Not doing anything costs our society an immense amount through premature chronic conditions such as type 2 diabetes and heart disease, pressure on the acute-care system, lost productivity at work and putting your family at financial risk.
In June, the Don't Change Much health campaign during Canadian Men's Health Week showed remarkable results. Simply put, men don't respond well to pointing fingers on what they are doing wrong. Showing men that small lifestyles have a big health impact is a better approach to health marketing to men.
Drink a glass of water between beers, park at the back of the parking lot and take the stairs rather than the elevator -- getting these ideas into a guy's head will lead to other small steps to healthier living.
I'm pleased to report some decision-makers have realized promoting men's health needs a targeted approach and are taking action. For instance, British Columbia and the government of Canada have committed to specific measures to boost men's health awareness over the next four years.
But in order to make change permanent, all health advocates need to form a coalition with provinces, employer groups, the insurance industry and NGO health advocates to build a social movement recognizing men respond to different messages.
From the time boys hit puberty, health behaviours are framed, such as eating a vegetables or seeing the doctor as not "masculine." When men are more broadly encouraged to pursue healthy lifestyles, our society will see enormous benefits and governments will see big savings.
For more information on what men can do to take charge of their health, go to www.dontchangemuch.ca.
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"A dull ache or burning sensation in the epigastrum (upper part of the abdomen). Not all pain typically occurs in the centre of the chest," explains Dr Sanjay Sharma. "The blockage in the heart could cause symptoms similar to indigestion (like fullness, bloating and problems swallowing). If these symptoms longer than two days, seek medical advice."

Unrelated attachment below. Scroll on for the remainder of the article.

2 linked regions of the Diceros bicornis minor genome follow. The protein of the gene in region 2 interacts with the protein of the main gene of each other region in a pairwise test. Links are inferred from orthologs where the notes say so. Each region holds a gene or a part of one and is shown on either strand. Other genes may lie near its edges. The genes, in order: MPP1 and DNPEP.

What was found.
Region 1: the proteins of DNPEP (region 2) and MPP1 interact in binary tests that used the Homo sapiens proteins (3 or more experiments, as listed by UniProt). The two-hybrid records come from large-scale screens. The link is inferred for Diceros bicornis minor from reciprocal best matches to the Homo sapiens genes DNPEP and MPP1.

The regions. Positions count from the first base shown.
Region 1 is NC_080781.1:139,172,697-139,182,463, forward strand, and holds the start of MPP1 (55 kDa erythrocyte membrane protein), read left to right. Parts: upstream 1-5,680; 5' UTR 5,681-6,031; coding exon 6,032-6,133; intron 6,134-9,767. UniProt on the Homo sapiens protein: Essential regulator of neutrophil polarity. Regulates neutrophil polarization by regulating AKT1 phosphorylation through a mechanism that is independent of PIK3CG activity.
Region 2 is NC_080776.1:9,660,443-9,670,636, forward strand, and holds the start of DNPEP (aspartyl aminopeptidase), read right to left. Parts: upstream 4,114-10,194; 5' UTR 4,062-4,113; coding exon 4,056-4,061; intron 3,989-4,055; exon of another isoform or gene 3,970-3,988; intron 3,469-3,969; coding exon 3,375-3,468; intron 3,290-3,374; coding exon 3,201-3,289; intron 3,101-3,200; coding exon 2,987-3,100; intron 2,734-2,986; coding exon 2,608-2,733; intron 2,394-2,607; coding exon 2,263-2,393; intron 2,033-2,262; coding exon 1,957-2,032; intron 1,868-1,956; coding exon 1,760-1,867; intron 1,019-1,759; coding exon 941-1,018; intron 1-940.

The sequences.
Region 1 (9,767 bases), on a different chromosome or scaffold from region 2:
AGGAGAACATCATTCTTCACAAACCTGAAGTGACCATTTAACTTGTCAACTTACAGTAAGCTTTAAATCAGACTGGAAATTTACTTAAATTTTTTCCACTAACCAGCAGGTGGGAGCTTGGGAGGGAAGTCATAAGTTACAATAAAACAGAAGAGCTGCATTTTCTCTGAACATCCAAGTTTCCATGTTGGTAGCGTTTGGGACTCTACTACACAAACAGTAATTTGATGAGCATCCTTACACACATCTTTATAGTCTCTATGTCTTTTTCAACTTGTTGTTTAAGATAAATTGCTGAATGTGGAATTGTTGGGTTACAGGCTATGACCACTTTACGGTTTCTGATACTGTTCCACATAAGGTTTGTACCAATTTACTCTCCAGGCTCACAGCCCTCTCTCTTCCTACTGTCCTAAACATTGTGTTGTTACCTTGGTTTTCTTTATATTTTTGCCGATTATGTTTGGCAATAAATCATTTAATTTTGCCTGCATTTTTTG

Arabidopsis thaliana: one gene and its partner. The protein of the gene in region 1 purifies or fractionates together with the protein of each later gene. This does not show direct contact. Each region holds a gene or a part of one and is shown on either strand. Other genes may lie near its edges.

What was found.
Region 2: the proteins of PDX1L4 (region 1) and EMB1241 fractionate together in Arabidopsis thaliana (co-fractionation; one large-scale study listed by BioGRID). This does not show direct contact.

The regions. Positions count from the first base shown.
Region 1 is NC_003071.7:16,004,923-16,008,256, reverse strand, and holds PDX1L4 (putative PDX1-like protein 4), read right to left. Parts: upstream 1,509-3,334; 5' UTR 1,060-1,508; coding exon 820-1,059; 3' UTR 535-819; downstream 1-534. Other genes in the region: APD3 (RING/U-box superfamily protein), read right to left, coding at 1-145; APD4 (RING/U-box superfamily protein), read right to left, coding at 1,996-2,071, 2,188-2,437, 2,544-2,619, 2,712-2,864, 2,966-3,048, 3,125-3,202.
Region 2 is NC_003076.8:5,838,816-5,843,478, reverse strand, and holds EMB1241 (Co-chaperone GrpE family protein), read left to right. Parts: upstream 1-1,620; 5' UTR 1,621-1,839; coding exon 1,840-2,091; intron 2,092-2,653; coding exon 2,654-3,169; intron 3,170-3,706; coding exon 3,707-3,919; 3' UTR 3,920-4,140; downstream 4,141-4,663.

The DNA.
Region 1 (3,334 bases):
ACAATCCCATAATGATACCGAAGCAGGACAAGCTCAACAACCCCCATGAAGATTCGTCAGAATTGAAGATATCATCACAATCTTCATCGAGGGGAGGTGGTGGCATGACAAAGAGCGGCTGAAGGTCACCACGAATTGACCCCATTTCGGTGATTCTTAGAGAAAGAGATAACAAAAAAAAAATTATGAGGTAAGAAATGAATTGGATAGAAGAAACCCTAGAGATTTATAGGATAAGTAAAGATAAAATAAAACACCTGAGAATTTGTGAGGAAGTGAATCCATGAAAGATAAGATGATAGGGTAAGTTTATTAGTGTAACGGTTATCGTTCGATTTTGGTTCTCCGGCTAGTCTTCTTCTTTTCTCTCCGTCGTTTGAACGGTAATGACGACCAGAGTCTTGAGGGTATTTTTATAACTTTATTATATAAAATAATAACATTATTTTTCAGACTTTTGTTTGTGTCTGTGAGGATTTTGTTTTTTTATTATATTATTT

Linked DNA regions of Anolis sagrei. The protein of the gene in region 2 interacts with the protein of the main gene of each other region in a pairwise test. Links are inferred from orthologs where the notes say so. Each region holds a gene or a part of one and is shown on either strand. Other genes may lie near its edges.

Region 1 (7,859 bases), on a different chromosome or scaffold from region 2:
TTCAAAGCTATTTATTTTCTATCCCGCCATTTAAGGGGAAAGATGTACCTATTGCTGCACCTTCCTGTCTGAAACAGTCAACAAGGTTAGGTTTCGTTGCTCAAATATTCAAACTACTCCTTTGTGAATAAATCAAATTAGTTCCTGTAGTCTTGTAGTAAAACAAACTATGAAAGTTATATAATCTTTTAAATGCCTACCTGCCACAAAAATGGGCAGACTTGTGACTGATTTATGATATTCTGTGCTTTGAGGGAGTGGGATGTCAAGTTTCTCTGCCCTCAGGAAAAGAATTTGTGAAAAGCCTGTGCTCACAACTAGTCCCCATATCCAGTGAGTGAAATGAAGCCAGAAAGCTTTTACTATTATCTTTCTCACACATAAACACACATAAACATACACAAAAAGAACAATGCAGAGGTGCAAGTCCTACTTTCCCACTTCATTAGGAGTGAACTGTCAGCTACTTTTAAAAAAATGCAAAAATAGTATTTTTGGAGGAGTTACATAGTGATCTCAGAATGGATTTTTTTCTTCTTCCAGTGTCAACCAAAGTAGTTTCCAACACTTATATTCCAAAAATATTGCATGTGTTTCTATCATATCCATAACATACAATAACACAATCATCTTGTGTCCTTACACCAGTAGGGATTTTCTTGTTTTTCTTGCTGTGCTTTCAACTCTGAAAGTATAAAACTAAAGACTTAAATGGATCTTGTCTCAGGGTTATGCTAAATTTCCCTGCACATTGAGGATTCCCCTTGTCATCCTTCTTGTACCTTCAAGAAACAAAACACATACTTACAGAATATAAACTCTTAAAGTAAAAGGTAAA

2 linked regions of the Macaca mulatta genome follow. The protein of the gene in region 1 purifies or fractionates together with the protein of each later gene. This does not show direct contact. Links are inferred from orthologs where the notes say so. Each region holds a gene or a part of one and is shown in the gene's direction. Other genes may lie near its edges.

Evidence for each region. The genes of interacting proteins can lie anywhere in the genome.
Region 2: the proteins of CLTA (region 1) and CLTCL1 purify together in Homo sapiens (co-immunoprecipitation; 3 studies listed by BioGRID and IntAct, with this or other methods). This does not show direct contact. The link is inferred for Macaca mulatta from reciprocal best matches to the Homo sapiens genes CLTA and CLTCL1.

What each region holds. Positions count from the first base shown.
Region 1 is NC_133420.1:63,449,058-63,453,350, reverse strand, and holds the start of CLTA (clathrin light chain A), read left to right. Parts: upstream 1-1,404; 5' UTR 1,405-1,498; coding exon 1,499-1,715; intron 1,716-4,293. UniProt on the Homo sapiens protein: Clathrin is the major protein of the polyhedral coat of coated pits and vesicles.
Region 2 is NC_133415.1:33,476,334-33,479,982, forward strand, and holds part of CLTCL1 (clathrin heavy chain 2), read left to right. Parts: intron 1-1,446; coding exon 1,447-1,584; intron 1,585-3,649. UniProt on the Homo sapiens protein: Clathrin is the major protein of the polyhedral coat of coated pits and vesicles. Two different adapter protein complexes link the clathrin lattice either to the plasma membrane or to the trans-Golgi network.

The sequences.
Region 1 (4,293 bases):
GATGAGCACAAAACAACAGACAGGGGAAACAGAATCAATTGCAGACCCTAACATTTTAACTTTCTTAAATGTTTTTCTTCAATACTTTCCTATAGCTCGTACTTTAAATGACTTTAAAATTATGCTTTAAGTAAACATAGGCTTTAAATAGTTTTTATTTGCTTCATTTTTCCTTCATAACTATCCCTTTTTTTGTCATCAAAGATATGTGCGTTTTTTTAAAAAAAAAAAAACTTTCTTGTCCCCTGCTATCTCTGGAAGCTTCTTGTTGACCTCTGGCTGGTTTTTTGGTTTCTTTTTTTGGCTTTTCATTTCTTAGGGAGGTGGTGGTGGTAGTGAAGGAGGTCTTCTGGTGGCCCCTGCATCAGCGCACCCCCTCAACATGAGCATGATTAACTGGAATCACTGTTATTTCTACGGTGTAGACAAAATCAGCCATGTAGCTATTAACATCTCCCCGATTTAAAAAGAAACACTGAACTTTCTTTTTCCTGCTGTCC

"Severe pain or pressure sensation around the jaw and neck only could be a sign," says Dr Sanjay Sharma. "If it starts off as a mild discomfort but gradually worsens, seek medical advice immediately."
"Pain in the centre of the upper back is often mistaken for muscular pain, but could be a 'silent heart attack' symptom," says Dr. Sanjay Sharma. "If in doubt, speak to a medical professional as soon as possible."
"Being suddenly short of breath, without any chest pain could be a sign of a herat attack - although it's more likely to occur in elderly people or diabetics. The chest pain could be due to the lack of oxygen to the heart muscle," says Dr Sanjay Sharma. "The breathlessness is often due to the fact that the heart is no longer pumping properly causing the lungs to fill up with fluid."
Dizziness and sweating is a common sign," says Dr Sanjay Sharma. "The sweating is a normal reaction to severe pain and the loss of consciousness may be due to a drop in blood pressure the heart going into a very slow, or very fast electrical rhythm, due to the effects of lack of oxygen."
"If chest pain spreads to your left or right arm, that could be another sign you're having a heart attack. We've heard from heart attack survivors who thought they'd pulled a muscle and waited until the following day before getting themselves to hospital," adds Ellen Mason, senior cardiac nurse from the British Heart Foundation.